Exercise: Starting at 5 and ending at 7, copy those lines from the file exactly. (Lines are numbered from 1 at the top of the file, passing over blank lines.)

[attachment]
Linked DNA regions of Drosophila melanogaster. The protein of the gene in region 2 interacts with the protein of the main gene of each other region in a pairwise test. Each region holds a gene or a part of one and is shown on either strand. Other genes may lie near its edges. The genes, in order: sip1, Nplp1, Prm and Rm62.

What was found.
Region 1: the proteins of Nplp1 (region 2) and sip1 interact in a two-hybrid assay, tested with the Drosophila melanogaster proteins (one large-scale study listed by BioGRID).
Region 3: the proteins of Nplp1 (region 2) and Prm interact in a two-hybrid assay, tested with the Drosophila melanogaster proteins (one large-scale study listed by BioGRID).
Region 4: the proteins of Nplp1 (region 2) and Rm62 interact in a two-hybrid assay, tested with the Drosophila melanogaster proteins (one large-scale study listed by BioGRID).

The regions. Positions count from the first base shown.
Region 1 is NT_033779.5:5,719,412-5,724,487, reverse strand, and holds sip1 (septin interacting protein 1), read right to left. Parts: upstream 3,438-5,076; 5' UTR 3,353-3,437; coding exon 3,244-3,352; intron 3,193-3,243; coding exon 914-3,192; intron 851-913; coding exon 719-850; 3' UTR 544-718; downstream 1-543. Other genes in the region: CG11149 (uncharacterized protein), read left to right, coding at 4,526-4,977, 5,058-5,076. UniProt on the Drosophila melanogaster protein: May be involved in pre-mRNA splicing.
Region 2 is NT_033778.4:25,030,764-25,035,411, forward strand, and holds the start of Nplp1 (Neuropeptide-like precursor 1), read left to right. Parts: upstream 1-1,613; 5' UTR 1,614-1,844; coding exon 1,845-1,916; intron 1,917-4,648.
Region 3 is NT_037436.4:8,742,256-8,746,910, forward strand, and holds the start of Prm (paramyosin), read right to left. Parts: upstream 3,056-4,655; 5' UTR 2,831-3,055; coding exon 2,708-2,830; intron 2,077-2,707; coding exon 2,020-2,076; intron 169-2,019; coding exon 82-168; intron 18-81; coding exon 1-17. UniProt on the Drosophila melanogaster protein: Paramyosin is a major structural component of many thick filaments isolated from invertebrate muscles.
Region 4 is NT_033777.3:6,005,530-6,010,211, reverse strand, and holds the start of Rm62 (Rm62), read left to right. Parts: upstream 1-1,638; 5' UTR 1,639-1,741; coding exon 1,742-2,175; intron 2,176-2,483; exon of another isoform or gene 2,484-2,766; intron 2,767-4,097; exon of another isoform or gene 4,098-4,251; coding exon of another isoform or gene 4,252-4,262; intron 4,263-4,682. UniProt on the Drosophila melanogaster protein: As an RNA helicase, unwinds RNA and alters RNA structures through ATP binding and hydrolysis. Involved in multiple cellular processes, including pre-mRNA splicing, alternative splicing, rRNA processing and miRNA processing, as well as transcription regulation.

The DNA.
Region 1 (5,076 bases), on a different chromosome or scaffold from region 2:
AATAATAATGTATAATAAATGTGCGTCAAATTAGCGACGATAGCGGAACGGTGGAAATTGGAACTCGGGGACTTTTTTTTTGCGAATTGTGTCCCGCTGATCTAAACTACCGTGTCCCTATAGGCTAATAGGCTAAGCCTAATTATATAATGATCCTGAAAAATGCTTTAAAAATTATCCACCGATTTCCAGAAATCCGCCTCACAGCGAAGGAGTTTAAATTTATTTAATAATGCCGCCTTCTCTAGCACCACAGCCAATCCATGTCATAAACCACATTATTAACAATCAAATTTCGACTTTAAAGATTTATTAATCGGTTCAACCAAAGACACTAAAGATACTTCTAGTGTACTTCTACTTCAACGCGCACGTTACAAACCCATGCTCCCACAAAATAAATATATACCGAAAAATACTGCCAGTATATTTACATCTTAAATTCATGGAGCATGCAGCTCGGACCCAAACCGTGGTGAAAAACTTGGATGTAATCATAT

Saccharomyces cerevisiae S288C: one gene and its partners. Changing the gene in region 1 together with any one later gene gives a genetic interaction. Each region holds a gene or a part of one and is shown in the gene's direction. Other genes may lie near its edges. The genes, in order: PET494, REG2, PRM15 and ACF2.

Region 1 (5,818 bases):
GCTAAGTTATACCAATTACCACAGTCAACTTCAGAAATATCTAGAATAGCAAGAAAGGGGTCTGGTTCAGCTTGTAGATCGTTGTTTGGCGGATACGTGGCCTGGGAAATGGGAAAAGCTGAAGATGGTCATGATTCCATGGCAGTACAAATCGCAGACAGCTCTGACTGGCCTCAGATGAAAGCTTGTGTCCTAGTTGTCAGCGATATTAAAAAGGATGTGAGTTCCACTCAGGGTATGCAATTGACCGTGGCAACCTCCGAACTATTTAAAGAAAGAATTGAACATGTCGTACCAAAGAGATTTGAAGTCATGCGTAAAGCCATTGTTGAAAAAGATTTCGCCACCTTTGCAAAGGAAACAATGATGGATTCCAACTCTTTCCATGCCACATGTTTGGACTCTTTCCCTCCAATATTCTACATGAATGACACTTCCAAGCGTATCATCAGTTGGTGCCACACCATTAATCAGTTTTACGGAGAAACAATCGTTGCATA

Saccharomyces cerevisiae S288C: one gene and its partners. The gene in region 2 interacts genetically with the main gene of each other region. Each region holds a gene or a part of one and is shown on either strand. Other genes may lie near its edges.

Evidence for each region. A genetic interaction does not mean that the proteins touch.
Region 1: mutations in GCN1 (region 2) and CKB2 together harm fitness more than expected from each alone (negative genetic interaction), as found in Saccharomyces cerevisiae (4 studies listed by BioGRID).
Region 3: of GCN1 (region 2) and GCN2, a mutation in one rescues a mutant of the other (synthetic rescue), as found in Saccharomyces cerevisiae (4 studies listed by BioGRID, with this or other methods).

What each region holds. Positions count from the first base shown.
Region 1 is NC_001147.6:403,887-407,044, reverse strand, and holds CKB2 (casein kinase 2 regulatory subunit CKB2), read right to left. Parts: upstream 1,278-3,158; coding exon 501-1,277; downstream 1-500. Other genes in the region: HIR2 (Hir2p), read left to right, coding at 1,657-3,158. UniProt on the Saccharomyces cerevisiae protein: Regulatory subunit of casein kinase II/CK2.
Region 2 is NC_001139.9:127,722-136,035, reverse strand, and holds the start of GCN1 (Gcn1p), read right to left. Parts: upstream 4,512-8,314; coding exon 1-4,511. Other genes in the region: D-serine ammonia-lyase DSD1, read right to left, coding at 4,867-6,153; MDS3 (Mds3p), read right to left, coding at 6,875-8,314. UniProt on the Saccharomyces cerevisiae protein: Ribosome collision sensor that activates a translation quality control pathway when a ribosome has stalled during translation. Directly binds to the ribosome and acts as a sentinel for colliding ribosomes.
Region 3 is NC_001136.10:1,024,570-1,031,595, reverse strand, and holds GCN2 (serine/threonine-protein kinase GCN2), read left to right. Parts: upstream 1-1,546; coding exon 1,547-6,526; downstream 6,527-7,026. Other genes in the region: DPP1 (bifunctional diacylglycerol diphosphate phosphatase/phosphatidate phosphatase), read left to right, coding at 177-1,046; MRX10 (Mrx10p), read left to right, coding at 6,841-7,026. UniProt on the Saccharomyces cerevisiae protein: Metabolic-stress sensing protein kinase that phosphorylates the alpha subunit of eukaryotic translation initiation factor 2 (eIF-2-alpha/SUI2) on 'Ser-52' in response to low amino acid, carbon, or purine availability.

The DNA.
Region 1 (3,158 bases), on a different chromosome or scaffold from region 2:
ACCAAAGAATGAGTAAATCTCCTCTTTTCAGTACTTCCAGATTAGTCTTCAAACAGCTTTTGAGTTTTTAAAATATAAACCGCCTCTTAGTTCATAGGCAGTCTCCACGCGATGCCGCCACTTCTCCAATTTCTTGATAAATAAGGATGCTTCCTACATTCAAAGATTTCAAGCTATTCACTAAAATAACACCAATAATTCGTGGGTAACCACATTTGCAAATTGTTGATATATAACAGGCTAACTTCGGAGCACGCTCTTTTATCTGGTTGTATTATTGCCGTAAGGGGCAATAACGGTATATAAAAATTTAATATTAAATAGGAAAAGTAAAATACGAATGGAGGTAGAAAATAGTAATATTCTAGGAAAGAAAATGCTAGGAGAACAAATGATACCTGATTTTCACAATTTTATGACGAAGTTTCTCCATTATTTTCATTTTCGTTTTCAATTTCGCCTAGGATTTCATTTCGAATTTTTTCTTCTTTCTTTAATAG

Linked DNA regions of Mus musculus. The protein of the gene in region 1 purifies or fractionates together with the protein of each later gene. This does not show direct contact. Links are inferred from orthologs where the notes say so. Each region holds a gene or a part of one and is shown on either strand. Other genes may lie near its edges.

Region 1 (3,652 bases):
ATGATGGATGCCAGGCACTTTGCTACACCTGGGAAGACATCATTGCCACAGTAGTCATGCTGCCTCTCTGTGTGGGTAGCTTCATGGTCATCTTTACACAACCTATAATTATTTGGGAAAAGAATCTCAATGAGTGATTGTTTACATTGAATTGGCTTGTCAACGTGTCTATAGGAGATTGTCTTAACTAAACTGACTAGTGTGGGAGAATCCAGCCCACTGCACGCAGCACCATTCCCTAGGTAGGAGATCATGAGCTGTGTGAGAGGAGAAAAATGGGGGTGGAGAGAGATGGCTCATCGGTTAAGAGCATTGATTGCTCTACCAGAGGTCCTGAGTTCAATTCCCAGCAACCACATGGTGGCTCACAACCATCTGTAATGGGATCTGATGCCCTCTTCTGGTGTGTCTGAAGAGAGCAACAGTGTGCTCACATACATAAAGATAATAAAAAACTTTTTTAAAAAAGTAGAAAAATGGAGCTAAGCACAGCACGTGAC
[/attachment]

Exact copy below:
Region 4: the proteins of Nplp1 (region 2) and Rm62 interact in a two-hybrid assay, tested with the Drosophila melanogaster proteins (one large-scale study listed by BioGRID).

The regions. Positions count from the first base shown.
Region 1 is NT_033779.5:5,719,412-5,724,487, reverse strand, and holds sip1 (septin interacting protein 1), read right to left. Parts: upstream 3,438-5,076; 5' UTR 3,353-3,437; coding exon 3,244-3,352; intron 3,193-3,243; coding exon 914-3,192; intron 851-913; coding exon 719-850; 3' UTR 544-718; downstream 1-543. Other genes in the region: CG11149 (uncharacterized protein), read left to right, coding at 4,526-4,977, 5,058-5,076. UniProt on the Drosophila melanogaster protein: May be involved in pre-mRNA splicing.